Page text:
#694: 1941 by Tom Northcott

Peak Month: February 1968
7 weeks on Vancouver’s CKLG chart
Peak Position #6
Peak Position on Billboard Hot 100 ~ #88
1 week Hit Bound
YouTube.com: “1941
“1941” lyrics

Tom Northcott is a Vancouver folk-rock singer with hits on the local pop charts from the mid-60s into the early 70s. He became known to a Canadian audience by his regular appearances on CBC Television’s Let’s Go music program in 1964-68. He was nominated as best male vocalist for a Juno Award in 1971. Later he co-founded Mushroom Studios in Vancouver and produced records. His hits are played regularly on Canadian oldies music stations.

Born in Vancouver in 1943, when he was in his teens Tom Northcott was gaining a reputation performing on the Vancouver coffeehouse circuit in the early ’60s. In particular, he was a regular in the Kitsilano neighborhood, the nexus of the hippie scene north of San Francisco. In 1965, Northcott took over from Ronnie Jordan as the lead singer for the Vancouver Playboys, a group that wore identical suits. The Vancouver Playboys were an exciting new band that fused the Beatles look with music resembling of The Ventures (of “Walk Don’t Run” fame). Northcott founded one of Vancouver’s first labels, Syndrome Records. Warner Record executives in Los Angeles were amazed at Northcott’s savvy and offered him distribution. While the Playboys toured the country that summer and fall, the label served home to their first single, “Cry Tomorrow.”  It was the first of eleven Top 30 hits on local AM radio stations in Vancouver.

But by the end of the year Northcott left the band. With a 12-string guitar, Northcott formed The Tom Northcott Trio with drummer Chris Dixon and Rick Enns on bass. They were soon regulars on CBC TV’s Let’s Go program. Meanwhile they were selling out the top clubs in the area like The Afterthought in Kitsilano. The Tom Northcott Trio traveled to California and played gigs in San Fransisco and Los Angeles. This exposure got them further performances as and they opened for The Who, The Doors and Jefferson Airplane. In December 1965 they released “Just Don’t” to overall good reviews. It charted on both CKLG and CFUN peaking in January 1966. His next song, “Goin’ Down,” with the Tom Northcott Trio, has been reviewed at position #1133 on this Countdown.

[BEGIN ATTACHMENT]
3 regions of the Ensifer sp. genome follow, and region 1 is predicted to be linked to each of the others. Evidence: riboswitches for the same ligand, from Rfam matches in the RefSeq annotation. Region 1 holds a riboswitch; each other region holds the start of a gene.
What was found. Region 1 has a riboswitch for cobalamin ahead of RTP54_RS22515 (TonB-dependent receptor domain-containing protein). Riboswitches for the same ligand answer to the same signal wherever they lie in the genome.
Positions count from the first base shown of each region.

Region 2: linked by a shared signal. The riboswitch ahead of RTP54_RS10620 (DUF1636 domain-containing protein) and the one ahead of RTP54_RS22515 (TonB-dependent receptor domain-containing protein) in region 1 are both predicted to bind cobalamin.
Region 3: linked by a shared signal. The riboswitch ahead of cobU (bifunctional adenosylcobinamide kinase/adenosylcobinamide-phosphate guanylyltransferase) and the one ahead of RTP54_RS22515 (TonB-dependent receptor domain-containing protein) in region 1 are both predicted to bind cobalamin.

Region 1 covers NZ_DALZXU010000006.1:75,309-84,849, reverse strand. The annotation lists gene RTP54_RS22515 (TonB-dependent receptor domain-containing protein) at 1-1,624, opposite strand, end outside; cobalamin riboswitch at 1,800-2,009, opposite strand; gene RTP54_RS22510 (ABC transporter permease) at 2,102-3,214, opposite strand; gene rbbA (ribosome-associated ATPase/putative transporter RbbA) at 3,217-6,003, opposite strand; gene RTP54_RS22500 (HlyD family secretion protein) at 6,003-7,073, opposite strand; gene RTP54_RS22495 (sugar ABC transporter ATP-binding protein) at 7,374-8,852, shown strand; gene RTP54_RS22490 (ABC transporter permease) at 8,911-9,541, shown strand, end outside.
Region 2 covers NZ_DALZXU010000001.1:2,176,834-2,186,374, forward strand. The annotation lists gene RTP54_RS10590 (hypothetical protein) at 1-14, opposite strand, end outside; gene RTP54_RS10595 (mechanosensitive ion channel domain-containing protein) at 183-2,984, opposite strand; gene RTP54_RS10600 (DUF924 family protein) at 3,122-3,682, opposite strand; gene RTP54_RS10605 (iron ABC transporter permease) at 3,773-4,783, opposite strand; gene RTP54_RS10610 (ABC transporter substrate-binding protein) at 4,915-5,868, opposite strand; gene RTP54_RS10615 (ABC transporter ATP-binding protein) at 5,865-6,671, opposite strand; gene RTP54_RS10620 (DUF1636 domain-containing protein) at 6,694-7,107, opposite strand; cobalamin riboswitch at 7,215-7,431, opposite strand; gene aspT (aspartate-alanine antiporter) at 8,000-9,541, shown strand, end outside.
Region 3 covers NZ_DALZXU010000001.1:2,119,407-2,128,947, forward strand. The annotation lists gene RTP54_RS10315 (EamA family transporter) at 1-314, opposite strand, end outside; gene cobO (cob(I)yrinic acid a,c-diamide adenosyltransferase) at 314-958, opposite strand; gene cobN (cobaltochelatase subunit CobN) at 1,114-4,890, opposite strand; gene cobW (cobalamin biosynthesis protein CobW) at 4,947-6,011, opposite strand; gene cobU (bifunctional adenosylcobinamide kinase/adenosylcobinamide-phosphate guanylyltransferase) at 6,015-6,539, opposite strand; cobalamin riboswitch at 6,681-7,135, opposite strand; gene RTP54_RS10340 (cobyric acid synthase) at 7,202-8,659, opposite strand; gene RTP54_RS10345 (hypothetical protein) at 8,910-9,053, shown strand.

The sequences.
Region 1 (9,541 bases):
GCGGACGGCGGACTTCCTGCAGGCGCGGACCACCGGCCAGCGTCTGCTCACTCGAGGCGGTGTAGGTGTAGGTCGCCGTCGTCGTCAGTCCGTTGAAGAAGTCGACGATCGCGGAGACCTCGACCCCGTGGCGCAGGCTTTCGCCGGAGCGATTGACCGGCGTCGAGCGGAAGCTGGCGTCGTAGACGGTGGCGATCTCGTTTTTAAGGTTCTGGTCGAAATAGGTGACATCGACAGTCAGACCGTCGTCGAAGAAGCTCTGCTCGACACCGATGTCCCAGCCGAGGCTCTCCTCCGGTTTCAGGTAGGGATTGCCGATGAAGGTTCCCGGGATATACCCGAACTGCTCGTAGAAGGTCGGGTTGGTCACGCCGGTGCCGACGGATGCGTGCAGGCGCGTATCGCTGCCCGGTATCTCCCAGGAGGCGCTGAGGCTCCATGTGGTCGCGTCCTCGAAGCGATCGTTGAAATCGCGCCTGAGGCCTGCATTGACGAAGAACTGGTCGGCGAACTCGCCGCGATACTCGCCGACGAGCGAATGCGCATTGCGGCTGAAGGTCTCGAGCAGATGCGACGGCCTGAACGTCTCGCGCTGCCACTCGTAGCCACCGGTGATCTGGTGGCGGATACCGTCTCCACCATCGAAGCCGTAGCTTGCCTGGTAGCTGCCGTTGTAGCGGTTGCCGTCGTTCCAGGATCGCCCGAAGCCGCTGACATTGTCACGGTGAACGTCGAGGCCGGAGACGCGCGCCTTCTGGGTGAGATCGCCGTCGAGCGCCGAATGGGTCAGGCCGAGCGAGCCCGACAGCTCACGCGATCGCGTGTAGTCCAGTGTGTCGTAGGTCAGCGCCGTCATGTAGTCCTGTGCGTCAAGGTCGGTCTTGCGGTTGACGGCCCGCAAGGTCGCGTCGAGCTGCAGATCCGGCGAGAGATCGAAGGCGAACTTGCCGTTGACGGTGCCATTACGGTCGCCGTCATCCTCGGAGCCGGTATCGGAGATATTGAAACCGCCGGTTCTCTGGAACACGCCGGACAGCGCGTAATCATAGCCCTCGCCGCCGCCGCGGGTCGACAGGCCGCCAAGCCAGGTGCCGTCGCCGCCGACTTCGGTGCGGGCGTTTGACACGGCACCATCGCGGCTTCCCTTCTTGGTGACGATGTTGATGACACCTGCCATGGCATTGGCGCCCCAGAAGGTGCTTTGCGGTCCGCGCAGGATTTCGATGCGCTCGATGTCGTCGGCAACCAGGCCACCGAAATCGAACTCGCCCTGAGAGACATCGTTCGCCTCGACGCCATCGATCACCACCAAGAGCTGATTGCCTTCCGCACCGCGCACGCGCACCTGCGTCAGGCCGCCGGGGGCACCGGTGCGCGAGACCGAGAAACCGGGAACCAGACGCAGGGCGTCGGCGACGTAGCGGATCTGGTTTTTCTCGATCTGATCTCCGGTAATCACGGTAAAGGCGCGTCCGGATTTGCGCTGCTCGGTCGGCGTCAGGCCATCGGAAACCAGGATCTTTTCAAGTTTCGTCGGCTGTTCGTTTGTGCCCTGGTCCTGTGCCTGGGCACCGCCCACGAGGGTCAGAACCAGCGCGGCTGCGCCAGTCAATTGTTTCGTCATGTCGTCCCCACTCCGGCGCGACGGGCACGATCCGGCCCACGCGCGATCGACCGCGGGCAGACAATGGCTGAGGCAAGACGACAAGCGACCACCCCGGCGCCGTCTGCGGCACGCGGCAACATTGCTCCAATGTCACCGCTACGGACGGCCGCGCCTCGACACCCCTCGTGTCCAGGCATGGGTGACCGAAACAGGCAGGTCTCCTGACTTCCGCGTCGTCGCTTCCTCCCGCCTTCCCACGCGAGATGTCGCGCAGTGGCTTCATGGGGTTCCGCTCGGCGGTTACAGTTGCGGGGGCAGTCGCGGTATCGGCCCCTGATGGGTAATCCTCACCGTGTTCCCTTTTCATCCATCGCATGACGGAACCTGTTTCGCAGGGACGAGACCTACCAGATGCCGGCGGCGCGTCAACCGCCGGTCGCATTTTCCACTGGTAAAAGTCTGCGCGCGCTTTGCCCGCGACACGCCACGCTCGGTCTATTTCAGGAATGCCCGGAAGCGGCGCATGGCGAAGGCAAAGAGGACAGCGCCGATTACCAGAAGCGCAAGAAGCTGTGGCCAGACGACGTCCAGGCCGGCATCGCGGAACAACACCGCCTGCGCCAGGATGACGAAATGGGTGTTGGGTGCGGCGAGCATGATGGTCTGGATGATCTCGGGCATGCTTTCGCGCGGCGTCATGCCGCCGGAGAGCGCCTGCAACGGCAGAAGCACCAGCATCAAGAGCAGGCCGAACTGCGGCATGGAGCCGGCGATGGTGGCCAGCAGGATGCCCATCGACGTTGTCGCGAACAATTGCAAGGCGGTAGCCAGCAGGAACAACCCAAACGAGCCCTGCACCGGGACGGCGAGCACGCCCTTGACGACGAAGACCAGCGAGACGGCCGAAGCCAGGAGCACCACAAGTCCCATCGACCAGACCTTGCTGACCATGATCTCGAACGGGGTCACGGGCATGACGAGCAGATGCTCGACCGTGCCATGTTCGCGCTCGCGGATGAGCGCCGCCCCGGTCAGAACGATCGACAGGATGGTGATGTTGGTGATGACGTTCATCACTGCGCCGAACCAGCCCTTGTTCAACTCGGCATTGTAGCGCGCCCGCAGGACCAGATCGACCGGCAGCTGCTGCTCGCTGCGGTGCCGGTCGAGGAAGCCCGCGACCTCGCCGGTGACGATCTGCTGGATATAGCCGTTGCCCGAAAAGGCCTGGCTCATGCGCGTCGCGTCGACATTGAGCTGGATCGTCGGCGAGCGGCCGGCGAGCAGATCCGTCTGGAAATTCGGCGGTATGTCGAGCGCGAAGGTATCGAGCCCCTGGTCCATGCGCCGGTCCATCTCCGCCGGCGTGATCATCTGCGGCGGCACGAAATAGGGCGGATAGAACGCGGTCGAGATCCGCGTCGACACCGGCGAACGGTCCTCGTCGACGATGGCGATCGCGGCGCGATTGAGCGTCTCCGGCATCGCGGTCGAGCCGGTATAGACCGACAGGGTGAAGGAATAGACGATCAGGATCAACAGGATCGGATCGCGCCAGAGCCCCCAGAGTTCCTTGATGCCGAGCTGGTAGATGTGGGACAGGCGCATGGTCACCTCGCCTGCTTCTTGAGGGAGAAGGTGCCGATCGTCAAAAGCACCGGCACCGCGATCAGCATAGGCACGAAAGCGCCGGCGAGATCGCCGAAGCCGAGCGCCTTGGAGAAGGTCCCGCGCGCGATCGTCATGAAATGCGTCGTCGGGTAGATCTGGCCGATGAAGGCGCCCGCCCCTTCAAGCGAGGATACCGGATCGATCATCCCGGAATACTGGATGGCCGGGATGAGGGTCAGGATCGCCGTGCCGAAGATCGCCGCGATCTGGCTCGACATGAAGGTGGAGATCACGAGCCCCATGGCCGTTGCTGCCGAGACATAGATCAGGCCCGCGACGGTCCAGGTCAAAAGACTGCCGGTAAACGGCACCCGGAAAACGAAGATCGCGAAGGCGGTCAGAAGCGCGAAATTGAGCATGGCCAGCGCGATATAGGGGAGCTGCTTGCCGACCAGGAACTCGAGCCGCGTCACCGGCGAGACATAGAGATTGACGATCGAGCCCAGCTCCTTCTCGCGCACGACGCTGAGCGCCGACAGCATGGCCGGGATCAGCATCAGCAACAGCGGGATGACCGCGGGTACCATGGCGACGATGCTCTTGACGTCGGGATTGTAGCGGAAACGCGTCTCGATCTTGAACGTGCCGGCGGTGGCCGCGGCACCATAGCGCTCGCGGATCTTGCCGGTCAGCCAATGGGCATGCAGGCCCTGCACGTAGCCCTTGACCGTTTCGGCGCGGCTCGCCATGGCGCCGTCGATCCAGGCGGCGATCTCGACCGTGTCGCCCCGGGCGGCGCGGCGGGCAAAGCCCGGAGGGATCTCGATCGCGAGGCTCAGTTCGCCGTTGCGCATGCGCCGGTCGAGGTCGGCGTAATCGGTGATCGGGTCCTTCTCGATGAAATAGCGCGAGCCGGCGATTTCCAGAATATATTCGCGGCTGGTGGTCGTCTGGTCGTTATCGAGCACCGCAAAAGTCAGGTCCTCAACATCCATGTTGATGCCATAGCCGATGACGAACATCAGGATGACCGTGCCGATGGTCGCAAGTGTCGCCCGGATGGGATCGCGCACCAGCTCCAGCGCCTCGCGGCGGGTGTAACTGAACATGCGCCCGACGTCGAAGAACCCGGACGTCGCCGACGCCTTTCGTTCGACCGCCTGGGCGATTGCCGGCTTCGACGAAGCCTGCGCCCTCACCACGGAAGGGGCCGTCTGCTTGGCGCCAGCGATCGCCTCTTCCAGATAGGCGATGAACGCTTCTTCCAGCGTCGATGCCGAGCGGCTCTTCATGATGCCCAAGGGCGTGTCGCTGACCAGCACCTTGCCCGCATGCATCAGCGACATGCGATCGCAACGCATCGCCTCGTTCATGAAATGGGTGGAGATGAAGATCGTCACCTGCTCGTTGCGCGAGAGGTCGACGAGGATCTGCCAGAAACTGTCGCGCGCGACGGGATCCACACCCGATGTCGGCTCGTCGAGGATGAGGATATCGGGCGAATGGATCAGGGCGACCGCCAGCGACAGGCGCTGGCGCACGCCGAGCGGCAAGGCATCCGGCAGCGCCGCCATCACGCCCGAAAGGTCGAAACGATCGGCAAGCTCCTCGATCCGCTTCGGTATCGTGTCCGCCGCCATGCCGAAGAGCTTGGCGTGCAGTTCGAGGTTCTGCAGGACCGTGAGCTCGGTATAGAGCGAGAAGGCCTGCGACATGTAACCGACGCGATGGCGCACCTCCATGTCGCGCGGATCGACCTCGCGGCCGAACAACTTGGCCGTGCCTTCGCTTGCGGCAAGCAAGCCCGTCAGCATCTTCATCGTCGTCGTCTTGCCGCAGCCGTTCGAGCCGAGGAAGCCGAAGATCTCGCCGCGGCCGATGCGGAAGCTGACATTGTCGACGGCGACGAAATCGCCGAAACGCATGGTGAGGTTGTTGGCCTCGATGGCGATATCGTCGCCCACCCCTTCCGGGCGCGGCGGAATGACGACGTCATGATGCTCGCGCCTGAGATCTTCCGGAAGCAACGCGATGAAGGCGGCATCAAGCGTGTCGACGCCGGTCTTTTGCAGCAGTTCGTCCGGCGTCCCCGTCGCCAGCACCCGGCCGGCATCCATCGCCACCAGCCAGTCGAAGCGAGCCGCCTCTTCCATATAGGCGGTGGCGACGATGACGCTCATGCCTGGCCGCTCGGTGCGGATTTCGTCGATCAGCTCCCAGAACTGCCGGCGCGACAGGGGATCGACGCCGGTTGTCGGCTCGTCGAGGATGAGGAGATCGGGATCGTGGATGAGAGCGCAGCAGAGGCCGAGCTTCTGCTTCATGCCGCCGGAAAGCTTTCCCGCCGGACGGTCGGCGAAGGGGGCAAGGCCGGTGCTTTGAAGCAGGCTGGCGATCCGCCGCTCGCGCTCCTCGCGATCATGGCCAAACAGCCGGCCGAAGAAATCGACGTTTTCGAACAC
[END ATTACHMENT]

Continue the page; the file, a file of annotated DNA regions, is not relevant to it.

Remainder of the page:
His biggest hit song was the sunshine pop psychedelic tune, “Sunny Goodge Street” from 1967. The song, written by Donovan and first recorded on his album, Fairytale, became Tom Northcott’s signature tune. (Donovan’s signature tune, according to Wikipedia, is “Mellow Yellow,” not “Sunshine Superman.)

For a follow up to his local success Northcott drew from American folk-singer, Harry Nilsson, and his song “1941,” from  his December 1967 album Pandemonium Shadow Show. Northcott quickly made his own recording. “1941” first appeared on the CKLG Boss 30 in Vancouver on January 13, 1968.

1941 by Tom Northcott

Set in 1941, the song offers a chronology, revealing a pattern: 1) a happy father has a son, 2) three years later he leaves the marriage, 3) A year later, in 1945, the mom and son are still alive (in living from month to month) and 4) at the age of five the son and his mom struggle to survive, 6) when the son turns 14 the father has joined a circus, 7) While with the circus the father has a girl in every town, 8) The father finally meets the girl of his dreams, 9) The father gets remarried, 10) In 1961, the father is happy to have a second son, 11) In 1964, the father leaves his second marriage. The lyrics end with the question: But what will happen to the boy when the circus comes to town?